Examples of Damage Control in Gaming: Preserving Nintendo Classic Editions

The biggest question that surrounded Nintendo’s release of the NES Classic Edition and the upcoming release of the SNES Classic Edition: Why?

Specifically: Why was Nintendo only manufacturing these consoles on a limited basis? It was apparent the NES Classic would be a hit right after it was announced, when it intrigued those who hadn’t played any video games besides mobile and browser titles for a while. That excitement panned out when the system released last fall, when it was nearly impossible to venture into a store and find one on shelves, or order one online. Despite plenty who wanted the system never being able to obtain one (like me!), Nintendo pulled the plug on its manufacturing earlier this year. They reportedly did this to make room for the SNES Classic, which rings hollow when they’re perfectly capable of keeping both around.

It appeared Nintendo was intent on repeating history with the SNES Classic. Drew and I have done a good job chronicling the absolute hell it was to preorder one at specific retailers, especially in America. But we (including Angela) should count ourselves among the lucky, as too many others couldn’t preorder it before retailers sold out of the few they offered. Nintendo claimed they would manufacture more SNES Classics compared to its predecessor, but this situation implied otherwise.

Fortunately, signs suggest they’re taking steps to remedy the issues they had with both classic systems. Despite previously claiming that SNES Classics would only be manufactured until the end of 2017, Nintendo confirmed plans to keep the system in production into 2018. Furthermore, they’re bringing the NES Classic back next summer. Don’t let anyone tell you constant criticism doesn’t work, as the vocal requests from people who still want an NES Classic and feared they wouldn’t be able to obtain its successor by the end of the year are the biggest reason why they made this decision.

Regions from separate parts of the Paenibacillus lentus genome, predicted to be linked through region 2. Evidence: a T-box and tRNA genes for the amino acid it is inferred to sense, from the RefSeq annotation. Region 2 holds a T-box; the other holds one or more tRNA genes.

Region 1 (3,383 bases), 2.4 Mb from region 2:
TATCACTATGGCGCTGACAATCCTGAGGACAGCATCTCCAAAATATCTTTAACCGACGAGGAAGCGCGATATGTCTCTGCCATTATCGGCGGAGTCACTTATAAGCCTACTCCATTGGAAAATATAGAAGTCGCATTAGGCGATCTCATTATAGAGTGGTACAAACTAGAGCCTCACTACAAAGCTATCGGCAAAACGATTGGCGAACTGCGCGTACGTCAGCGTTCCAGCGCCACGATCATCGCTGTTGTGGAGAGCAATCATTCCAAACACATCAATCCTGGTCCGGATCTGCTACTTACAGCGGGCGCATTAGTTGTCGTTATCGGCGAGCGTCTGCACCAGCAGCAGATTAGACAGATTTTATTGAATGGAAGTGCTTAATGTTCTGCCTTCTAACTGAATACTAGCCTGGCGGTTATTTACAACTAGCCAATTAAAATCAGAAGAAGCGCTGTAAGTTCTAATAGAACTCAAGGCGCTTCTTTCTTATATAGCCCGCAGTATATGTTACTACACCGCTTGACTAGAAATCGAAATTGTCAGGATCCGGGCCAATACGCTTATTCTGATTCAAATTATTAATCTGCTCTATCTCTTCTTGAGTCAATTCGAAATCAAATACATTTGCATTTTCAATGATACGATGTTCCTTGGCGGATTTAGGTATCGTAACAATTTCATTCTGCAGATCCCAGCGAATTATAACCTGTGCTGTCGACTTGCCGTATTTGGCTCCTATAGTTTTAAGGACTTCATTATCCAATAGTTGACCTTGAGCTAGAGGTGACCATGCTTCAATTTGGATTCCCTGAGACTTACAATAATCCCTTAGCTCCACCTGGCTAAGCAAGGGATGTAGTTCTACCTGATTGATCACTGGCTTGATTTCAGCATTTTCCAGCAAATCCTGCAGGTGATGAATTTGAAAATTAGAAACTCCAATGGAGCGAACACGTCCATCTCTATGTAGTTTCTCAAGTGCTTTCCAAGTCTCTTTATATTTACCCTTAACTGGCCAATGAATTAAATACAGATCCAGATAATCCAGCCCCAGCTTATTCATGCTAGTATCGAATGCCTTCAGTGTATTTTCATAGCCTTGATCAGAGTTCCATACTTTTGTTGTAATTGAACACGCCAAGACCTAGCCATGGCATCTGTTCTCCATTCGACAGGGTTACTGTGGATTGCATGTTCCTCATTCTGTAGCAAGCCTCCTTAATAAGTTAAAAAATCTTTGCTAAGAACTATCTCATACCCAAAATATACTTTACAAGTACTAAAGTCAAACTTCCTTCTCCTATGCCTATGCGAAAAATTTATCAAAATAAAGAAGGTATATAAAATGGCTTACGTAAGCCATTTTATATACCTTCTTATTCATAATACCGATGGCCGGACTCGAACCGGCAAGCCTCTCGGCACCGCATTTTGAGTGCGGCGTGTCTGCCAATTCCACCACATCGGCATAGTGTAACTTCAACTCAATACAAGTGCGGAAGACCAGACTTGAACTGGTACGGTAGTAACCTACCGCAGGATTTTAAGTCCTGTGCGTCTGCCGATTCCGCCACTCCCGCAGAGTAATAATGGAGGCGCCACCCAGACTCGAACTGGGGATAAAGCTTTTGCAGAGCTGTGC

Of course, this is also due to Nintendo finally realizing they were passing up on a big moneymaking opportunity by making these limited. Classic systems are hot, especially when they have good emulation unlike the reproduced Atari and Sega Genesis systems — including the newest version of the latter, sadly.

The existence of these consoles was good for collectors and those who like recreations of classic consoles that play old games, but they were also gifts for scalpers. It didn’t take long for the NES Classic to hit bidding sites for prices far higher than the MSRP after it released last fall, as Nintendo had nowhere near enough of them to sell for everyone who wanted one in time for Christmas. But it’s still a hot commodity now, and scalpers are raking in the profits with prices steadily increasing. Worse, there are convincing counterfeit versions being sold, though the emulation isn’t as good.

While Nintendo implied this situation would improve with the SNES Classic this fall, the preorder situation suggested otherwise, and scalpers caught on by preliminarily selling the system for higher than the MSRP. However, Nintendo of America COO Reggie Fils-Aimé said people shouldn’t pay more than the MSRP for it, as he claimed there will be plenty to go around. But again, it’s tough to take the word of anyone from Nintendo after the preorder debacle, so this isn’t deterring scalpers.

If they decide to leave these platforms in production on an indefinite basis, this could be dire for the future of the Virtual Console on Nintendo Switch. Details have already been provided about its classic game system, where subscribers to the online service will receive one free classic game a month. Balloon Fight, Dr. Mario, and Super Mario Bros. 3 were given as examples, showing how they’ll at least start with NES titles, and some will have additional features like online play. From there, they should keep going with SNES titles and perhaps games from other classic platforms.

The big question is whether they’ll start releasing classic games separately for Switch. The current common presumption is that they won’t, given how the system’s been on the market for six months without a word about a VC from Nintendo. The Classic systems won’t be a replacement for this since they don’t have the option to download more games, meaning the big question is whether Nintendo feels the VC will be worth it going forward alongside the free game offers. Hopefully we’ll get a definitive answer soon.

Meanwhile, I really want to believe Nintendo will fulfill demand for these systems, because I’d like to walk into a store and see several SNES Classic Editions sitting on store shelves this fall. I’d also like to see the same for NES Classics next year. My skepticism says that won’t be the case, and anyone who has their SNES Classics preordered should absolutely keep them. But I’d love to be wrong, so it’s their move.


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